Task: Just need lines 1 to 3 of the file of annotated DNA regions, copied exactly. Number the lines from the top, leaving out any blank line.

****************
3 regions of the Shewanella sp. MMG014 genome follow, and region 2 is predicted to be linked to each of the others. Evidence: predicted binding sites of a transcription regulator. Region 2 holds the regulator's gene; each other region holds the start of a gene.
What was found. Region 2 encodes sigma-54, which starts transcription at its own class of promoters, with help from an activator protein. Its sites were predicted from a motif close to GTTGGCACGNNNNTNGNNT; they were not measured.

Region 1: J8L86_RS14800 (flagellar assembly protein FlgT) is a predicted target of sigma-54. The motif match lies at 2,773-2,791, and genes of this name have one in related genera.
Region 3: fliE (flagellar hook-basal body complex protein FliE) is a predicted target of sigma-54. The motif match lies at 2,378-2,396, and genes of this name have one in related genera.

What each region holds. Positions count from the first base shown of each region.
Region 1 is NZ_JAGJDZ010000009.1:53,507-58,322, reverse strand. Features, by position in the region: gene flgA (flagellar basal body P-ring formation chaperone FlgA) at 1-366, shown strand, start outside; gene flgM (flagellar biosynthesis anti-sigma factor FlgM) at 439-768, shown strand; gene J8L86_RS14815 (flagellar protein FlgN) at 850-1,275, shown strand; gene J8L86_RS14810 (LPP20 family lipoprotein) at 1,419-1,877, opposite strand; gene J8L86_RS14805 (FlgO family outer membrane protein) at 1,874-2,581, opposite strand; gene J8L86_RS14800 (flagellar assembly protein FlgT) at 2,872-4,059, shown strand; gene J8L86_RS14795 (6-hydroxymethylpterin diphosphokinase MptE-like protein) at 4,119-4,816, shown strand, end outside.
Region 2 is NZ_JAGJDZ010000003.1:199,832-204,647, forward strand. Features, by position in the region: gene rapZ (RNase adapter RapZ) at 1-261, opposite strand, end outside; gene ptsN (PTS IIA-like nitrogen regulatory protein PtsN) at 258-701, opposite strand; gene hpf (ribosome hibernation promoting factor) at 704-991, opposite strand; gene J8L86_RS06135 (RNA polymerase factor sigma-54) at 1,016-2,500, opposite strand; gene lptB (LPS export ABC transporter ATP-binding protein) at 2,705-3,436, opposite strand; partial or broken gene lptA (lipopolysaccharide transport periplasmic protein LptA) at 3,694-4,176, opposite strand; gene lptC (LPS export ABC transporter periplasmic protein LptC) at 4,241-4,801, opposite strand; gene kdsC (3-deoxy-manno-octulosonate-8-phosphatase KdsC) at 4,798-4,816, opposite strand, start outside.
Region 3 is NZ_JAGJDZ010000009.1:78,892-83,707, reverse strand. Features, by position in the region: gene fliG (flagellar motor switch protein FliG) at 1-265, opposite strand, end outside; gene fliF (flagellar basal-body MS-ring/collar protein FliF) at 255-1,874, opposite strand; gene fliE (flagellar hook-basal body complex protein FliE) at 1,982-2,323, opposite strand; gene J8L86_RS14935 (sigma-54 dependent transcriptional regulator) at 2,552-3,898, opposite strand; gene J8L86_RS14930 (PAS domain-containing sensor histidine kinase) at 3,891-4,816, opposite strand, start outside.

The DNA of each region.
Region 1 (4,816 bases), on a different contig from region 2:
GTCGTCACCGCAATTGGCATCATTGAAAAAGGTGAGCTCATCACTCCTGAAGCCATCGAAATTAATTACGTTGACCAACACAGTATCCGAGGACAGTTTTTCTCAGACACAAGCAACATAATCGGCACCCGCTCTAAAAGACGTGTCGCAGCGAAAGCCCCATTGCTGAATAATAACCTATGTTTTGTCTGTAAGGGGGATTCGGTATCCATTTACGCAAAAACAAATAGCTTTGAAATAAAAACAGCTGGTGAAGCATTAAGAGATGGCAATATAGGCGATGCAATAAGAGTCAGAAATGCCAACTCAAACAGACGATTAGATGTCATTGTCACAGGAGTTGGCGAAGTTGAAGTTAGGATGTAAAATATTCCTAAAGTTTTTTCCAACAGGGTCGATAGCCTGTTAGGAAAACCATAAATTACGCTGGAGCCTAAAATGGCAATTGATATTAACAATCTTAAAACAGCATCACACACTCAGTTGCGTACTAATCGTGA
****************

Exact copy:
3 regions of the Shewanella sp. MMG014 genome follow, and region 2 is predicted to be linked to each of the others. Evidence: predicted binding sites of a transcription regulator. Region 2 holds the regulator's gene; each other region holds the start of a gene.
What was found. Region 2 encodes sigma-54, which starts transcription at its own class of promoters, with help from an activator protein. Its sites were predicted from a motif close to GTTGGCACGNNNNTNGNNT; they were not measured.

Region 1: J8L86_RS14800 (flagellar assembly protein FlgT) is a predicted target of sigma-54. The motif match lies at 2,773-2,791, and genes of this name have one in related genera.